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Neighbor: Mr. Worthy

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Renaissance Man is the title usually bestowed on a man made aficionado of all things cultured. Calm, collected and diversified, he’s master of all trades, jack of none. He is patient and kind, and has wisdom and insight to bestow on those of younger generations. Mr. Thomas Worthy is just such a man. Throughout his ninety-one years of life, he has managed to serve his country in two wars, marry one wife and raise two children, consistently cook meals for his family for over twenty years, publish poetry, work for an oil company and run a florist shop, and babysit his grandchildren and great-grandchildren. And for the majority of these accomplishments, he’s lived under the same roof.

For almost 58 years, Mr. Worthy has lived in the same three-bedroom home. He remembers when his family was one the first on the street. Neighbors knew each other quite well back then, he says.

“We used to have a lot of children on our street and now we have quite a fewer number. We were young couples, all of us had children, and were raising families.”

Although Mr. Worthy doesn’t know some of his neighbors as well anymore, he recounts those he’s known throughout the years. The list is extensive, and although he refers from time to time to his address book, he doesn’t hesitate on many of the details of these people’s lives. Some of those he has kept up with still live in the area, but no one comes close to competing with his stint on the street.

When asked what his favorite memories of this place were, Mr. Worthy lists a flood of every day moments, good and bad: taking care and worrying about his wife Joyce while she was sick, spending time with his grandchildren and watching them after school here. Mr. Worthy’s day-to-day memories are what stick because they are the fundamentals of his life in Richardson and of the lives of so many in his family.

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Mr. Worthy met his wife, Joyce while stationed in Oklahoma during World War II. The two were soon married in 1944 when he was 22 and Joyce was 19.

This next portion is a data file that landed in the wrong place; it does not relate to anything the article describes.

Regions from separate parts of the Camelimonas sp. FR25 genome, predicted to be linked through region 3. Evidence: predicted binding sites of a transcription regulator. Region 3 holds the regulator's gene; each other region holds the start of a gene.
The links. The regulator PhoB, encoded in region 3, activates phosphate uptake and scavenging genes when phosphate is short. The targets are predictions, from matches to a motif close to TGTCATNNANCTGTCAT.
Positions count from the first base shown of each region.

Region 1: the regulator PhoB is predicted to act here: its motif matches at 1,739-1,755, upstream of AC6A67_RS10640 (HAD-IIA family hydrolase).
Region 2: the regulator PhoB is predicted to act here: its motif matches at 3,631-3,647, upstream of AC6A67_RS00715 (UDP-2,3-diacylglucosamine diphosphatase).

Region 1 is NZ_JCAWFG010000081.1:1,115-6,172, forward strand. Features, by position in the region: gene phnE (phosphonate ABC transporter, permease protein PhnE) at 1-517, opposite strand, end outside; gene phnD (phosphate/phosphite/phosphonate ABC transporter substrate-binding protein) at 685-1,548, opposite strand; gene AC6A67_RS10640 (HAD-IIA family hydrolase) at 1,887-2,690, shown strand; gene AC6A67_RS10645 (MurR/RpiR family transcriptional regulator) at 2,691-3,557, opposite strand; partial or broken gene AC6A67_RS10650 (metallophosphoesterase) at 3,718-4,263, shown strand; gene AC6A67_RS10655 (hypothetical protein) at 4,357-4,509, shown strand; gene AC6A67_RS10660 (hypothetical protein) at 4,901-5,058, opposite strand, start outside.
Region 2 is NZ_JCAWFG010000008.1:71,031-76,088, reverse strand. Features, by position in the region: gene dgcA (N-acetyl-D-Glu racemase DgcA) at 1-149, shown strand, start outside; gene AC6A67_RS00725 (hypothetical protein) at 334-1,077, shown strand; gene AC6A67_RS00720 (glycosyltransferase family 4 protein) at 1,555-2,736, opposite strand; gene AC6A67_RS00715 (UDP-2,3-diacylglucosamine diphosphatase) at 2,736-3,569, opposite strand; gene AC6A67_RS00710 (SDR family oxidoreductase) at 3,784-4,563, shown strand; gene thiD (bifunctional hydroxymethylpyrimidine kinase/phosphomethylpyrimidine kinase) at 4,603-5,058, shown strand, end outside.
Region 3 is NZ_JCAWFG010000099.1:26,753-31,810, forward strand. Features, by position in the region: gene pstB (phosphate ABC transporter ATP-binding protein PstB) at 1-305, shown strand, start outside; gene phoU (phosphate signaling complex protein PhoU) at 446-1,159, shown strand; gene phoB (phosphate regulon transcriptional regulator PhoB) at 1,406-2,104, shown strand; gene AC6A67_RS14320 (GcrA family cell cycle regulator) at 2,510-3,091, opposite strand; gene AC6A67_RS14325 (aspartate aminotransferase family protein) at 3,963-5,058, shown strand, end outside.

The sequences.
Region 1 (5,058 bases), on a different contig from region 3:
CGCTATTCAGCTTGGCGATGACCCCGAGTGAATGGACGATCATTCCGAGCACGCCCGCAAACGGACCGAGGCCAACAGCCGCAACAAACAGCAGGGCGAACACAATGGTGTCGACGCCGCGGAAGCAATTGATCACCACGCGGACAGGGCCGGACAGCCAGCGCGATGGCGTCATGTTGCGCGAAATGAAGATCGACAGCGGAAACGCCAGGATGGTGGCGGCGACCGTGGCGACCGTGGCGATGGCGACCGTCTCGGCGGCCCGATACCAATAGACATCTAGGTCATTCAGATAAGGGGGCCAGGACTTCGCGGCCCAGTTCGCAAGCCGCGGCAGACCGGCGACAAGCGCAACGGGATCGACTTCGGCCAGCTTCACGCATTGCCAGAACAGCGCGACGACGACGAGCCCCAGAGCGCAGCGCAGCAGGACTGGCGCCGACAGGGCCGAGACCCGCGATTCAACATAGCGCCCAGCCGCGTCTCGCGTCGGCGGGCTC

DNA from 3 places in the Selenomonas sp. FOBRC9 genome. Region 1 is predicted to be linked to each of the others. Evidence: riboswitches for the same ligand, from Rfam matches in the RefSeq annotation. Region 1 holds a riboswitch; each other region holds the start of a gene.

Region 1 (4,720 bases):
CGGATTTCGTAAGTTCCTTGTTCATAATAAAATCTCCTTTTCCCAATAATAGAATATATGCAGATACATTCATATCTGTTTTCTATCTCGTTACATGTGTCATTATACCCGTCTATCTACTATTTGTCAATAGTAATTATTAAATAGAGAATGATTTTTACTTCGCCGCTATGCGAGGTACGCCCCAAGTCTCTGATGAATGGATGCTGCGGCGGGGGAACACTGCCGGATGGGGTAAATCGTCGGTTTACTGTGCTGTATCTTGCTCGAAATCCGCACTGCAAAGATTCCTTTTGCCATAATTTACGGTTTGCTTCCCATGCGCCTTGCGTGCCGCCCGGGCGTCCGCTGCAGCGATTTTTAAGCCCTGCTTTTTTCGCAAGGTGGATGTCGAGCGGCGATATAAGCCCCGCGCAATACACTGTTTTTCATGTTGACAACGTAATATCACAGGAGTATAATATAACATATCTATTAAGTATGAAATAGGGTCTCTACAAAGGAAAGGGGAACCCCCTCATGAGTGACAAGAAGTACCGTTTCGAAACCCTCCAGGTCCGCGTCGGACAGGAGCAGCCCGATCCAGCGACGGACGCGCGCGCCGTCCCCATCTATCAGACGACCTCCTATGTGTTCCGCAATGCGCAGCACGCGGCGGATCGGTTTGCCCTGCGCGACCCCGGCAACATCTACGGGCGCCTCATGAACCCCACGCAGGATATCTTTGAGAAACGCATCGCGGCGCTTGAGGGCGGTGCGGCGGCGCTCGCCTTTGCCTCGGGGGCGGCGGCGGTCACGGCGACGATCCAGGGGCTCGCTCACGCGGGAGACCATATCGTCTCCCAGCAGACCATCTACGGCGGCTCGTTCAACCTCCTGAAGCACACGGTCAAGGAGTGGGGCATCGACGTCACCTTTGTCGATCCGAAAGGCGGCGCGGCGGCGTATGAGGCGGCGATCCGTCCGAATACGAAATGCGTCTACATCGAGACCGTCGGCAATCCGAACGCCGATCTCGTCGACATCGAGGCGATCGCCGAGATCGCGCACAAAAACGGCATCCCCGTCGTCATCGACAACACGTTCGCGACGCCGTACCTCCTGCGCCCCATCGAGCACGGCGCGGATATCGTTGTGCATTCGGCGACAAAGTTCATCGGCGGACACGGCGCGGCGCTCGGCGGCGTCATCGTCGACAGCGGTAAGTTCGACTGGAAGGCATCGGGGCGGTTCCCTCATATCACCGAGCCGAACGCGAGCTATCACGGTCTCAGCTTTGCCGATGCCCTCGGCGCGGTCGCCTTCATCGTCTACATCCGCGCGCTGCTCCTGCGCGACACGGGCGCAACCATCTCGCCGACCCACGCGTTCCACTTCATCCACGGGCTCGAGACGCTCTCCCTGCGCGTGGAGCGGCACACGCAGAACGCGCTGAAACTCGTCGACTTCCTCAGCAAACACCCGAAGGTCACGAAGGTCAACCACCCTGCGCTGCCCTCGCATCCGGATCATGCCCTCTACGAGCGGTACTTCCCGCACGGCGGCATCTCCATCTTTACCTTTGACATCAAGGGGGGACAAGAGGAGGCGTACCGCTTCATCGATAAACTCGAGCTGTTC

“My wife, she was a real smart woman, not because she was my wife but just because she was,” he says.

The couple moved to Dallas to begin their life together, and when Mr. Worthy was transferred to Richardson branch of Sun Oil Company, the pair moved with their two young children to this neighborhood in 1955. As Joyce worked her way up through management of a department store, Mr. Worthy would daily ride his bike to work just across Highway 75. For several years, he also owned a florist shop on Richardson’s Main Street.

“I always loved flowers and when I was younger, always had flowers in my yard,” says Mr. Worthy.

He watched as his children, Pam and Bill, went to the newest schools in the neighborhood (built so fast the pair each attended different schools), graduated and then began having families of their own. Slowly, more houses were built and the little street became what it is today.

Mr. Worthy’s niece eventually bought a house across the street and now Pam lives there with her husband. She called during the interview to make sure he was okay, probably wondering about the unknown car parked out her father’s front lawn.

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Mr. Worthy exudes patience and kindness. Because he would return home earlier than Joyce, he was always the one to make family meals in the evening. After retirement and Joyce’ passing, he continued to do the same for his grandchildren and even his grandchildren, babysitting them regularly after school.

“I have a good family. We weren’t a very big family, but what we have I appreciated,” he says.

While he talks softly about caring for his wife Joyce during her battle with Parkinsons, and humbly about caring for younger generations, Mr. Worthy makes it clear his friends and family members have also cared him for. Piles of birthday cards are stacked on his piano in the front room from his recently celebrated 91st birthday.

“The family showed me much love,” he says. “I want to pass on a good life to them.”

As Mr. Worthy points to different family members he knows so well in the numerous photographs hanging on his walls around his living room, it’s evident his true talent lies within caring for those closest to him. Mr. Worthy has chiseled out his Renaissance expertise in areas such as cooking and caring for others not through boisterous triumphs and accomplishments but rather through the day to day details of living life faithfully to God and to others, or as he puts it in his poetry:

“Life is made up of the good and bad, bitter and sweet, happy and sad…Takes both sides the wrong and right, to prove us faithful in God’s sight.”

Neighbor: Dana

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I live on a quiet little patch of road tucked behind a large, diverse shopping center. People on the street are friendly, but most keep to themselves and stay busy with work and their families. Dana is one exception to that rule. Several mornings over the course of my first month in Richardson, I passed her in front of our house as I finished my morning run. She was always casually walking back from our street corner with two tiny dogs following close behind.